A Maryland high school is introducing a gender-neutral homecoming court this year to offer students the opportunity to decide for themselves whether they would prefer to be called a "king" or "queen," regardless of their gender.
Students from each grade level at the Bethesda-Chevy Chase High School will vote for two classmates from a selection of finalists, with the two winners being crowned at the homecoming football game at the school. The change allows the two winners to be, for the first time, two boys, two girls, transgender students, or a boy and a girl.
"It provides an opportunity for all students to be involved in something that was exclusionary," said Jacob Rains, president of the schoolwide Student Government Association. "It is really not our job, especially with a gender-neutral and transgender population at B-CC, to tell people that boys have to be kings and girls have to be queens. Who are we to put people into those categories?"
The decision came as the result of a four to one vote last week of officers within the schoolwide Student Government Association. Student leaders are currently making an effort to be more inclusive, and the school has an active LGBT club called Spectrum. In addition, the student newspaper profiled the experiences of one transgender student last year, writes Tess Koman for Cosmopolitan.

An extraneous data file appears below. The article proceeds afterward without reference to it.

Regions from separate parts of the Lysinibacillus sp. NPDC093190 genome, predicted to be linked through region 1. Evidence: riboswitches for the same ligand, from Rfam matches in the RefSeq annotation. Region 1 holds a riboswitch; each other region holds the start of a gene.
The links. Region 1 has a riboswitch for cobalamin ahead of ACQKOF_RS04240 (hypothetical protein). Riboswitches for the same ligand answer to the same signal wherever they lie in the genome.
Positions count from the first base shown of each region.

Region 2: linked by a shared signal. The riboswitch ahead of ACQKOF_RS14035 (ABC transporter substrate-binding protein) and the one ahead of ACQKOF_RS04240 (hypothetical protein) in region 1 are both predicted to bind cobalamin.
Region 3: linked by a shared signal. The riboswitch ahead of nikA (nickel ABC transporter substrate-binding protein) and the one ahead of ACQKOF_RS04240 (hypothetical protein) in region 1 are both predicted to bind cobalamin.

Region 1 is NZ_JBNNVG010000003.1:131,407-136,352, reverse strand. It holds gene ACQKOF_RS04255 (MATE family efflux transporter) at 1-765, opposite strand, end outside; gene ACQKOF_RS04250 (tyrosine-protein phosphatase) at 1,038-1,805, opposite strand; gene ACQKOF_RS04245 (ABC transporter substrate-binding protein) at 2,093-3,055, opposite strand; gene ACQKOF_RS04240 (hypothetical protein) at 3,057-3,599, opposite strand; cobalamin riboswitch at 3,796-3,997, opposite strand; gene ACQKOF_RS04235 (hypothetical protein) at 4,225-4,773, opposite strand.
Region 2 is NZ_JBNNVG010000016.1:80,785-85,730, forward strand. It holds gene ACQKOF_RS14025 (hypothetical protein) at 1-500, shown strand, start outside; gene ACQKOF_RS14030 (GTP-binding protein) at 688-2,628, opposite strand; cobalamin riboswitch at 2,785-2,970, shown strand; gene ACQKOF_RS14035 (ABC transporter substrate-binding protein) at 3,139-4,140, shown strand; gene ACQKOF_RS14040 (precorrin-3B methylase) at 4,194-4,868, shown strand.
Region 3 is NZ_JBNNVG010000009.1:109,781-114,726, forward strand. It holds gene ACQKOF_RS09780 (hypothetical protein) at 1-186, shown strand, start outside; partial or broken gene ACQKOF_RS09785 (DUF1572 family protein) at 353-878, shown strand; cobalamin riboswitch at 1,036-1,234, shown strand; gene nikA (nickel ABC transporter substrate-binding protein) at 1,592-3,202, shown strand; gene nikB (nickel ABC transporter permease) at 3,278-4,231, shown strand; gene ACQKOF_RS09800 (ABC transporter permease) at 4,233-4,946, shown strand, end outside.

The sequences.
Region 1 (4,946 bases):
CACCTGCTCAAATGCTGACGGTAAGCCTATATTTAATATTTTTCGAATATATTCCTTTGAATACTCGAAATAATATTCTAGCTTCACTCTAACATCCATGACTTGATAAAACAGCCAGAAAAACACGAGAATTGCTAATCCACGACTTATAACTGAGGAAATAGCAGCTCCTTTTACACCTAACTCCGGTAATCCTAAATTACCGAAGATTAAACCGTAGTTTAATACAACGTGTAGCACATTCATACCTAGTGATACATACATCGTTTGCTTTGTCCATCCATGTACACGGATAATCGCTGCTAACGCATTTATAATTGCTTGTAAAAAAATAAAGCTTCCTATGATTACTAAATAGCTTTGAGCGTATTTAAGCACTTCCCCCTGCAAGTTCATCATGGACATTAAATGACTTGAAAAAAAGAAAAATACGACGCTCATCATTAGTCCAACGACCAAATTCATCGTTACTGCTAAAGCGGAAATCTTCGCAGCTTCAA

"It's so important for kids to see the school is accepting and that we recognize they exist," said Nadia Gaylin, a B-CC senior. "That is so huge and can honestly change lives."
However, not all of the over 2,000-member student body support the move. Many took to Instagram to mock issues related to gender identification while others outright objected to the idea.
"Wow, this really makes sense?" one person wrote. "Really disappointed that students couldn't vote on this or something."
The news reached students by text message and a school email group, which also announced another large change for the school — an additional gender-neutral bathroom will be placed on the third floor of the building.
The change within the Montgomery County school comes at the same time that other schools across the country are looking at the effect that gender classifications have on students. High schools across the county have already begun to make changes to their graduation robe assignments such as offering the same color to each student instead of having girls wear one color and boys another.
School bathroom access for transgender students has also become a subject for national debate lately as transgender students have pushed for the right to use the bathroom corresponding to their gender identity rather than their sex at birth, writes Donna St. George for The Washington Post.
While B-CC is the first high school in the county to adopt a gender-neutral homecoming policy, the notion has already come up elsewhere. Students from a gay-straight alliance at Madison High School in Wisconsin created a petition in an effort to make the same change at their school, with over 1,000 students and staff members signing it. Principal Beth Thompson said that while the idea is more common at universities, it has worked for the Wisconsin high school.